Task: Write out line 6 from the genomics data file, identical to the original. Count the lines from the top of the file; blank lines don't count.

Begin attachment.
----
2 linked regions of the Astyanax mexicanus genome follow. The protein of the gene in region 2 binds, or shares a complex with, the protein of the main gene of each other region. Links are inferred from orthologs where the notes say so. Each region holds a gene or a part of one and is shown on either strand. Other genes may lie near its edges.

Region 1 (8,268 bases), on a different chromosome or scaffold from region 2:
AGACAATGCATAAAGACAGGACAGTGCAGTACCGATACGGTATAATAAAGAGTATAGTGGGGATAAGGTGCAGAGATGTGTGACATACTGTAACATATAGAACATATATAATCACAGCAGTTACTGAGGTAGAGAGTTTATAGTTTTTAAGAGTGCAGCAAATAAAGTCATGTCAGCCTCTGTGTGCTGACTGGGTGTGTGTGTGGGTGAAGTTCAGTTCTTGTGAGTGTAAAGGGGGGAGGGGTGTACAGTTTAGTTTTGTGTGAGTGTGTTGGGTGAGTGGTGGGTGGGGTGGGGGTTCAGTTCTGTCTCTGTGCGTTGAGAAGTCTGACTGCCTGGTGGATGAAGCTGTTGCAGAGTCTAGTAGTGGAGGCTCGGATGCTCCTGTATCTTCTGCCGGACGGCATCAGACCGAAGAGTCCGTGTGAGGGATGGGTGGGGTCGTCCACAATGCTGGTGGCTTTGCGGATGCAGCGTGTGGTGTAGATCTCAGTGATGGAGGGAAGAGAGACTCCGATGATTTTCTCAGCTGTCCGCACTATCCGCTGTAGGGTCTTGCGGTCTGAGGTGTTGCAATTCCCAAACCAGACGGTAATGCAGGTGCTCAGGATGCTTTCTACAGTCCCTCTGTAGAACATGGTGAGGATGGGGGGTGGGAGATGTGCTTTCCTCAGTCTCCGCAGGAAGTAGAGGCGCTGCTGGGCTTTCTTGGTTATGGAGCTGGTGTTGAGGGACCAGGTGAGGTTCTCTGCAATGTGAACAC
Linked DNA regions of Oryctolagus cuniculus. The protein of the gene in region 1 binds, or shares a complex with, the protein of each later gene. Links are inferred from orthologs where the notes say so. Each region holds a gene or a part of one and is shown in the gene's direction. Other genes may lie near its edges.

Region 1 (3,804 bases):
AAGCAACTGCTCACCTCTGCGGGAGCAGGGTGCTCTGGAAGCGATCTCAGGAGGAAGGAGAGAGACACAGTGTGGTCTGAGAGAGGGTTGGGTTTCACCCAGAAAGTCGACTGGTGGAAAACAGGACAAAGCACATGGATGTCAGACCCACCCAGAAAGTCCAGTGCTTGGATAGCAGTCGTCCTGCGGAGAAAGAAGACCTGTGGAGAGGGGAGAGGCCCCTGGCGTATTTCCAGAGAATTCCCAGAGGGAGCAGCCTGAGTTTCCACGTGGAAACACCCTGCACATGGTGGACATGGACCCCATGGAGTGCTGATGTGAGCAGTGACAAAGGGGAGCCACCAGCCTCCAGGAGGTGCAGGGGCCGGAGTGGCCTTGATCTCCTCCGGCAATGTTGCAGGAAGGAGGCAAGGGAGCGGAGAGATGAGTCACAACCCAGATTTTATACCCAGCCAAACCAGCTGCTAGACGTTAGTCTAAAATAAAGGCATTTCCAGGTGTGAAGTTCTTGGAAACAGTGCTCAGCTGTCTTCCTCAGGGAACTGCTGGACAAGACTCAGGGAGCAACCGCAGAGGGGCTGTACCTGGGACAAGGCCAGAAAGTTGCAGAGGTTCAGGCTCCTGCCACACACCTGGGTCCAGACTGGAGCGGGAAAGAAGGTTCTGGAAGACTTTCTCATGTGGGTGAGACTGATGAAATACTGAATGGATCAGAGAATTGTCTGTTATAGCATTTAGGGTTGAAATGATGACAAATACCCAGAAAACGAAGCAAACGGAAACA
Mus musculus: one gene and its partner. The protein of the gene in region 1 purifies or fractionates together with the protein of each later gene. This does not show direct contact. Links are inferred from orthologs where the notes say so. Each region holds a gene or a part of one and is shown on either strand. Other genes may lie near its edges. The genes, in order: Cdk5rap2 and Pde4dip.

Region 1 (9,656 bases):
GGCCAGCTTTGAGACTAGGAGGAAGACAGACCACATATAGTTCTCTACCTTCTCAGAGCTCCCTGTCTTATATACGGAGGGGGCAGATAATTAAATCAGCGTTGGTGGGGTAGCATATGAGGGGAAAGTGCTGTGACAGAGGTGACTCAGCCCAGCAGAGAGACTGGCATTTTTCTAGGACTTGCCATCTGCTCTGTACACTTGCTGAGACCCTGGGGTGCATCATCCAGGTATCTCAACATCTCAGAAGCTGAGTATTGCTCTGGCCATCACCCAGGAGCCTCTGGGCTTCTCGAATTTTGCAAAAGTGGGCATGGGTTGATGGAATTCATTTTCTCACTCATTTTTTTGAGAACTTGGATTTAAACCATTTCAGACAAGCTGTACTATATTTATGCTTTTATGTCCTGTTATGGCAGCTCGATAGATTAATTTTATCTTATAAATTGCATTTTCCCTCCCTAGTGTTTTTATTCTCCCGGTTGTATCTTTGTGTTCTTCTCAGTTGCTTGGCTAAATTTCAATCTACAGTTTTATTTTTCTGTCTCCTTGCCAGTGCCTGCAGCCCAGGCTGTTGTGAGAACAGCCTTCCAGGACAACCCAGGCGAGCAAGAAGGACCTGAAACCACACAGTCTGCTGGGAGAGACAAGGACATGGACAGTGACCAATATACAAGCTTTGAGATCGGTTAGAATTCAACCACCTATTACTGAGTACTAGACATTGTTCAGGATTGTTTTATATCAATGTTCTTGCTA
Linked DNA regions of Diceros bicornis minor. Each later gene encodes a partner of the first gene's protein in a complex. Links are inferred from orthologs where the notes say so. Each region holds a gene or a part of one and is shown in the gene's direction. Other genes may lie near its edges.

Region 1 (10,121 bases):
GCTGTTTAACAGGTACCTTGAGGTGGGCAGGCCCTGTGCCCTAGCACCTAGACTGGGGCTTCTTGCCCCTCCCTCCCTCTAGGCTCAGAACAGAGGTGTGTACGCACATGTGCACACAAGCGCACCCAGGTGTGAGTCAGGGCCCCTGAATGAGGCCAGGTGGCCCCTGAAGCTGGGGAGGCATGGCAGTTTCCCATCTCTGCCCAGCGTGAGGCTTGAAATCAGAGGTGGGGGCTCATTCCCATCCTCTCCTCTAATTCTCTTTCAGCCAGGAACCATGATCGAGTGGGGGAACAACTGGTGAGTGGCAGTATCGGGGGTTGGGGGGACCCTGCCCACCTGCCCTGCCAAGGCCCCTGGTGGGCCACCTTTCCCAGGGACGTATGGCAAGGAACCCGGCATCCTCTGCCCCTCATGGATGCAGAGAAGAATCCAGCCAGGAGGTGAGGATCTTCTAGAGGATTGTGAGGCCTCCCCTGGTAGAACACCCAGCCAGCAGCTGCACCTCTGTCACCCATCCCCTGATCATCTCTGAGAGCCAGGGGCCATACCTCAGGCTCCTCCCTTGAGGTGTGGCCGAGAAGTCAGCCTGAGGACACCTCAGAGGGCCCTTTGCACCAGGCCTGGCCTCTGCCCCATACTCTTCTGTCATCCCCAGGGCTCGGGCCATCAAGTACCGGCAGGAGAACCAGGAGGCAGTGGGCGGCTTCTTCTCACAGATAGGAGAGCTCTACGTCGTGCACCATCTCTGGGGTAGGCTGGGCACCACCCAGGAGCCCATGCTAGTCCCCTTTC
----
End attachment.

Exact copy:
AAGCAACTGCTCACCTCTGCGGGAGCAGGGTGCTCTGGAAGCGATCTCAGGAGGAAGGAGAGAGACACAGTGTGGTCTGAGAGAGGGTTGGGTTTCACCCAGAAAGTCGACTGGTGGAAAACAGGACAAAGCACATGGATGTCAGACCCACCCAGAAAGTCCAGTGCTTGGATAGCAGTCGTCCTGCGGAGAAAGAAGACCTGTGGAGAGGGGAGAGGCCCCTGGCGTATTTCCAGAGAATTCCCAGAGGGAGCAGCCTGAGTTTCCACGTGGAAACACCCTGCACATGGTGGACATGGACCCCATGGAGTGCTGATGTGAGCAGTGACAAAGGGGAGCCACCAGCCTCCAGGAGGTGCAGGGGCCGGAGTGGCCTTGATCTCCTCCGGCAATGTTGCAGGAAGGAGGCAAGGGAGCGGAGAGATGAGTCACAACCCAGATTTTATACCCAGCCAAACCAGCTGCTAGACGTTAGTCTAAAATAAAGGCATTTCCAGGTGTGAAGTTCTTGGAAACAGTGCTCAGCTGTCTTCCTCAGGGAACTGCTGGACAAGACTCAGGGAGCAACCGCAGAGGGGCTGTACCTGGGACAAGGCCAGAAAGTTGCAGAGGTTCAGGCTCCTGCCACACACCTGGGTCCAGACTGGAGCGGGAAAGAAGGTTCTGGAAGACTTTCTCATGTGGGTGAGACTGATGAAATACTGAATGGATCAGAGAATTGTCTGTTATAGCATTTAGGGTTGAAATGATGACAAATACCCAGAAAACGAAGCAAACGGAAACA